Report: Latino College Graduation Rates Are Up, Yet Gaps Persist
A new report analyzing a decade’s worth of college graduation rates at more than 1,300 four-year colleges and universities reveals both positive and negative findings for Latino students.
The good news: Of the underrepresented minority groups on college campuses, Latinos saw the largest gains in graduation rates between 2003 and 2013. The bad news is that significant college completion gaps persist.
The authors of “Rising Tide: Do College Grad Rate Gains Benefit All Students?“ released today by The Education Trust write that far too many institutions are not narrowing longstanding gaps between white students and their underrepresented minority peers, which include Latino, black and Native American students.
They found that while graduation rates among the minority groups increased 6.3 percentage points — compared to 5.7 percentage points for white students — the improvement rate is narrowing at far too slow a pace to close completion gaps, at least in this century.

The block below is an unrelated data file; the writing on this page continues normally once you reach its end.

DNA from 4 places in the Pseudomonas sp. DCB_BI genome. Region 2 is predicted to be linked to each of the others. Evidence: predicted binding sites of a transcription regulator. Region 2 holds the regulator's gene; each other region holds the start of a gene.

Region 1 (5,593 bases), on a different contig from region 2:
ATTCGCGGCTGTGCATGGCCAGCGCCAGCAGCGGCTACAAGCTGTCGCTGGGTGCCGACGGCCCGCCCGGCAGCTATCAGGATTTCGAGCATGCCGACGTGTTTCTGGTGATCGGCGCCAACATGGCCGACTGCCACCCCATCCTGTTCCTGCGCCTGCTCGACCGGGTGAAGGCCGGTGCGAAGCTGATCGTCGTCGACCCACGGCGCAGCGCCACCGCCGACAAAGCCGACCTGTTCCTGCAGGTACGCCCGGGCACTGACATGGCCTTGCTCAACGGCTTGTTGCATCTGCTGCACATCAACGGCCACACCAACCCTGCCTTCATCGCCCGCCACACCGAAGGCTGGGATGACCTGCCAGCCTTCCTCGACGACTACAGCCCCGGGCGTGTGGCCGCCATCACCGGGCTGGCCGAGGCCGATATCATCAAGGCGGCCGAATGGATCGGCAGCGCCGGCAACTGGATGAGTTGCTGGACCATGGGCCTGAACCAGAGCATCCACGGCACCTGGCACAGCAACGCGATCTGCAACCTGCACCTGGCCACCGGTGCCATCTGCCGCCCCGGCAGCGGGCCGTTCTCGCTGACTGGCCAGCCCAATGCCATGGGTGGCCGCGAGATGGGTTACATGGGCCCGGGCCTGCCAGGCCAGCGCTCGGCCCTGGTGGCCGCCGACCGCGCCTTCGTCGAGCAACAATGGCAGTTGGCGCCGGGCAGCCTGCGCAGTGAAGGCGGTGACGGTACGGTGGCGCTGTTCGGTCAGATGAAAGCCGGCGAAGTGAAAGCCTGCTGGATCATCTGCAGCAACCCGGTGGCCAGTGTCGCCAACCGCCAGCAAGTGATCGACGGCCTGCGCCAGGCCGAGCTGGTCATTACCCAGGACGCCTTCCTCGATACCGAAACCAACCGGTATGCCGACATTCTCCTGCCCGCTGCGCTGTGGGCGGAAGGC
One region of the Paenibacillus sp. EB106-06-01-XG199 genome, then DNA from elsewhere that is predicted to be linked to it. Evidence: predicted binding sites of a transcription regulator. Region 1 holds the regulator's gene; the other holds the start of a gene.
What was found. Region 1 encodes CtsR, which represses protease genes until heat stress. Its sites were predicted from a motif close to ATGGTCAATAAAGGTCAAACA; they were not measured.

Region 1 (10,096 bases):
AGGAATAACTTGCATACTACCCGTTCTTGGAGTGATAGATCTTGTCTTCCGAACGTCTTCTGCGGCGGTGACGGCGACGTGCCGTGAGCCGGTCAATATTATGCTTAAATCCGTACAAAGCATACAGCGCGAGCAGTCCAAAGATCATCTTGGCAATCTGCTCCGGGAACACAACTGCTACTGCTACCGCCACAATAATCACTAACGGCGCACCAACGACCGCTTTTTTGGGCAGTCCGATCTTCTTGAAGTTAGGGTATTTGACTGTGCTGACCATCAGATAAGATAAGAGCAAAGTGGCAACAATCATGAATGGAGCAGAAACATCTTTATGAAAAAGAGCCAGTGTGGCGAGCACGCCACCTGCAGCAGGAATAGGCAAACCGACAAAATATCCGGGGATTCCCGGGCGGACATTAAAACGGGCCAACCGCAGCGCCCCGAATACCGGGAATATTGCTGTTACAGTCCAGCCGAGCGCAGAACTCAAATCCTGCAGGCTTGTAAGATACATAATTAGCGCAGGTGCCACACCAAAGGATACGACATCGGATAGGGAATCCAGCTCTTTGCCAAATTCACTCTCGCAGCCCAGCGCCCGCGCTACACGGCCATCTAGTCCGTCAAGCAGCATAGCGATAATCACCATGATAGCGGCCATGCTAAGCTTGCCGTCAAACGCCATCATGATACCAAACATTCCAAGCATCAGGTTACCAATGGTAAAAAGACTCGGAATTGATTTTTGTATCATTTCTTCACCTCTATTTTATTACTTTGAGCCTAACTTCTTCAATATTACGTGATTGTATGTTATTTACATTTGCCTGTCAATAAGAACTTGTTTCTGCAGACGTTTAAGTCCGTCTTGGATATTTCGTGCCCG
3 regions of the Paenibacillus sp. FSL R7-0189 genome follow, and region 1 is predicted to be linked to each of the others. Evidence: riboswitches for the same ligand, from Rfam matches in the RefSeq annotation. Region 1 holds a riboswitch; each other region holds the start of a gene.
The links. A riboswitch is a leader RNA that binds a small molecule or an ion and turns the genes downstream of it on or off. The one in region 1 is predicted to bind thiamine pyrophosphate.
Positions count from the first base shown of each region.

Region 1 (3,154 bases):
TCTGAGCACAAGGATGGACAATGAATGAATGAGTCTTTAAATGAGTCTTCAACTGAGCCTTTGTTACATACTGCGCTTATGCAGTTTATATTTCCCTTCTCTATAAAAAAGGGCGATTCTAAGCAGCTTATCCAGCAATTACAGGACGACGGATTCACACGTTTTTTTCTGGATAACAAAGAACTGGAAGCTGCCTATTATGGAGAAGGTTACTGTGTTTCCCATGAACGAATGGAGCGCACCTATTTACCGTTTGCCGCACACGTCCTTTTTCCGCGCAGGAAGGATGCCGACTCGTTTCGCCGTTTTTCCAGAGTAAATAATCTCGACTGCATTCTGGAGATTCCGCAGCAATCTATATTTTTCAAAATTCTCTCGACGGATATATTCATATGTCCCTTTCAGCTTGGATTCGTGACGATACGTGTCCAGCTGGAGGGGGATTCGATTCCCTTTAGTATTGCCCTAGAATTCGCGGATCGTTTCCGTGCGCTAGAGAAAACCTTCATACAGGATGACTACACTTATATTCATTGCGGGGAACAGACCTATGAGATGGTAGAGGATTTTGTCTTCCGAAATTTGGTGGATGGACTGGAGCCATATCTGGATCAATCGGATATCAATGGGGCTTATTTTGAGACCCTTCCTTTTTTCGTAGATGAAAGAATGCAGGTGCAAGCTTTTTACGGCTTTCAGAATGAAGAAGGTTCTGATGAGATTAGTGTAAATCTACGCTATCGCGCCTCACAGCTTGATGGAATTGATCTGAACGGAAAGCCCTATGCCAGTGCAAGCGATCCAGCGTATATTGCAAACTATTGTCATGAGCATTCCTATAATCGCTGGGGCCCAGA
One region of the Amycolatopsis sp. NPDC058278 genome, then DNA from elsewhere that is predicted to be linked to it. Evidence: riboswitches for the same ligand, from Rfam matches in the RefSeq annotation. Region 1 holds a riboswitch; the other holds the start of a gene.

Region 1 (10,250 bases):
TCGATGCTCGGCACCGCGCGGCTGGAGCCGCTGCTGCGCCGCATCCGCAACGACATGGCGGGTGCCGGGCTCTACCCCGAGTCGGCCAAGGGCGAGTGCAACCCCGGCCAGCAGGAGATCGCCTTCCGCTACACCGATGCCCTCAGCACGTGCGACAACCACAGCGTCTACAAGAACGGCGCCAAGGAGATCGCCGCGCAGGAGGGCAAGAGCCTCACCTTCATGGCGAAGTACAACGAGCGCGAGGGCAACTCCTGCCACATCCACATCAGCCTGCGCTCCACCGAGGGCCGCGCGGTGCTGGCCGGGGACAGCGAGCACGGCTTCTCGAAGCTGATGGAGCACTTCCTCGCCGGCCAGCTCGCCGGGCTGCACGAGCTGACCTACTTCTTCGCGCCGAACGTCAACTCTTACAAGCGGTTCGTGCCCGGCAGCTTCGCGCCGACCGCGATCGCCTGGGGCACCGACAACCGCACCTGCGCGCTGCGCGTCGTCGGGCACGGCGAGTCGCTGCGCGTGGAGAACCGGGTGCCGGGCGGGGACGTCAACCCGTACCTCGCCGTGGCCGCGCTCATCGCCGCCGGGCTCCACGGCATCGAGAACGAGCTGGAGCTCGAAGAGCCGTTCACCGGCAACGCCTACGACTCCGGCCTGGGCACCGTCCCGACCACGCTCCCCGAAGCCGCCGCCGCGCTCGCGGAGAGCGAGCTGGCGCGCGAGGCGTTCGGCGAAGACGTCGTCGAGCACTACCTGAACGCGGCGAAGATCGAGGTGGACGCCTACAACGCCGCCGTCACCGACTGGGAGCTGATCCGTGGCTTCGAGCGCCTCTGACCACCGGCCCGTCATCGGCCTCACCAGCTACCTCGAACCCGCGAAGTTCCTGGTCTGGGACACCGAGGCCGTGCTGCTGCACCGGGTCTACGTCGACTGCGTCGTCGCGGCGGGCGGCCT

At the 328 four-year institutions that raised their graduation rates (of the 489 public colleges studied) the gap between white and underrepresented students narrowed by three-fifths of a percentage point, leaving a 14-point completion gap, according to the report.
“We caution institutional leaders who celebrate their graduation rate gains to take a good look at their data and ask whether they are doing enough to get more African American, Latino, and Native students to graduation and to close completion gaps,” Kimberlee Eberle-Sudré, co-author of the report and Ed Trust’s higher education policy analyst, said in a news release. “Fewer than half of the institutions we analyzed raised rates for their underrepresented students and cut gaps.”
Graduation rates of Latino students increased by 7.4 percentage points during the time period studied. This was higher than the graduation rates of Native American students and black students, which saw increases of 6.4 and 4.4 percentage points, respectively.
Among the 26 schools recognized in the report for narrowing the gap are Hispanic-serving institutions San Diego State University, San Francisco State University and Rutgers University-Newark, where Latinos make up at least 25 percent of the student body.